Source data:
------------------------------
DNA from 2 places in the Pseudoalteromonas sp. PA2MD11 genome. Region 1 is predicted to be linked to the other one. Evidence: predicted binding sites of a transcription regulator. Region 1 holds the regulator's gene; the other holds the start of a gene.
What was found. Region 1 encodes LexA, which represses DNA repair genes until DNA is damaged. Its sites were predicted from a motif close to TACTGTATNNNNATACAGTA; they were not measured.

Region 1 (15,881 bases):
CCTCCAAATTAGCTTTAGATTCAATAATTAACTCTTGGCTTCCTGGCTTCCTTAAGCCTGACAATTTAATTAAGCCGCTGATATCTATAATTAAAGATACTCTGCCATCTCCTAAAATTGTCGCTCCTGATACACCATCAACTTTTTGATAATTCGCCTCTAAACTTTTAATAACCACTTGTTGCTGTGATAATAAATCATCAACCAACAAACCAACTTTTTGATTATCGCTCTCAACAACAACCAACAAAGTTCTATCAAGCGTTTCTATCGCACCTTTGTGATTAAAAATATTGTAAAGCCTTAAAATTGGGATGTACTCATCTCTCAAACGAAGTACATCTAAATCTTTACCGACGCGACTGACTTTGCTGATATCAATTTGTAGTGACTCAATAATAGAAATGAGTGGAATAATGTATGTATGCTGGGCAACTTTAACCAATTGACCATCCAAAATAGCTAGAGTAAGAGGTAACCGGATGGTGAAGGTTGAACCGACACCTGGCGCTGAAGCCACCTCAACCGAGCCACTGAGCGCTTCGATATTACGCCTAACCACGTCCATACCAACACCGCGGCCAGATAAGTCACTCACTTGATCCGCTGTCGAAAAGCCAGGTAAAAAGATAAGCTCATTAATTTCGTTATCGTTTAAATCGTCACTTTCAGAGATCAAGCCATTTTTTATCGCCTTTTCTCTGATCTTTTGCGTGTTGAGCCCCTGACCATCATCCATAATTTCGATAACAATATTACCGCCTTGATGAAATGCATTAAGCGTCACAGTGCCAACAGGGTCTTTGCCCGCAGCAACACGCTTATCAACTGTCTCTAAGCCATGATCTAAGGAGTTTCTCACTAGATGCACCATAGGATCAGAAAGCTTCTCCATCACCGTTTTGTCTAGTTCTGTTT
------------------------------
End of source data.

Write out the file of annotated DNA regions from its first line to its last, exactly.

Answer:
DNA from 2 places in the Pseudoalteromonas sp. PA2MD11 genome. Region 1 is predicted to be linked to the other one. Evidence: predicted binding sites of a transcription regulator. Region 1 holds the regulator's gene; the other holds the start of a gene.
What was found. Region 1 encodes LexA, which represses DNA repair genes until DNA is damaged. Its sites were predicted from a motif close to TACTGTATNNNNATACAGTA; they were not measured.

Region 1 (15,881 bases):
CCTCCAAATTAGCTTTAGATTCAATAATTAACTCTTGGCTTCCTGGCTTCCTTAAGCCTGACAATTTAATTAAGCCGCTGATATCTATAATTAAAGATACTCTGCCATCTCCTAAAATTGTCGCTCCTGATACACCATCAACTTTTTGATAATTCGCCTCTAAACTTTTAATAACCACTTGTTGCTGTGATAATAAATCATCAACCAACAAACCAACTTTTTGATTATCGCTCTCAACAACAACCAACAAAGTTCTATCAAGCGTTTCTATCGCACCTTTGTGATTAAAAATATTGTAAAGCCTTAAAATTGGGATGTACTCATCTCTCAAACGAAGTACATCTAAATCTTTACCGACGCGACTGACTTTGCTGATATCAATTTGTAGTGACTCAATAATAGAAATGAGTGGAATAATGTATGTATGCTGGGCAACTTTAACCAATTGACCATCCAAAATAGCTAGAGTAAGAGGTAACCGGATGGTGAAGGTTGAACCGACACCTGGCGCTGAAGCCACCTCAACCGAGCCACTGAGCGCTTCGATATTACGCCTAACCACGTCCATACCAACACCGCGGCCAGATAAGTCACTCACTTGATCCGCTGTCGAAAAGCCAGGTAAAAAGATAAGCTCATTAATTTCGTTATCGTTTAAATCGTCACTTTCAGAGATCAAGCCATTTTTTATCGCCTTTTCTCTGATCTTTTGCGTGTTGAGCCCCTGACCATCATCCATAATTTCGATAACAATATTACCGCCTTGATGAAATGCATTAAGCGTCACAGTGCCAACAGGGTCTTTGCCCGCAGCAACACGCTTATCAACTGTCTCTAAGCCATGATCTAAGGAGTTTCTCACTAGATGCACCATAGGATCAGAAAGCTTCTCCATCACCGTTTTGTCTAGTTCTGTTT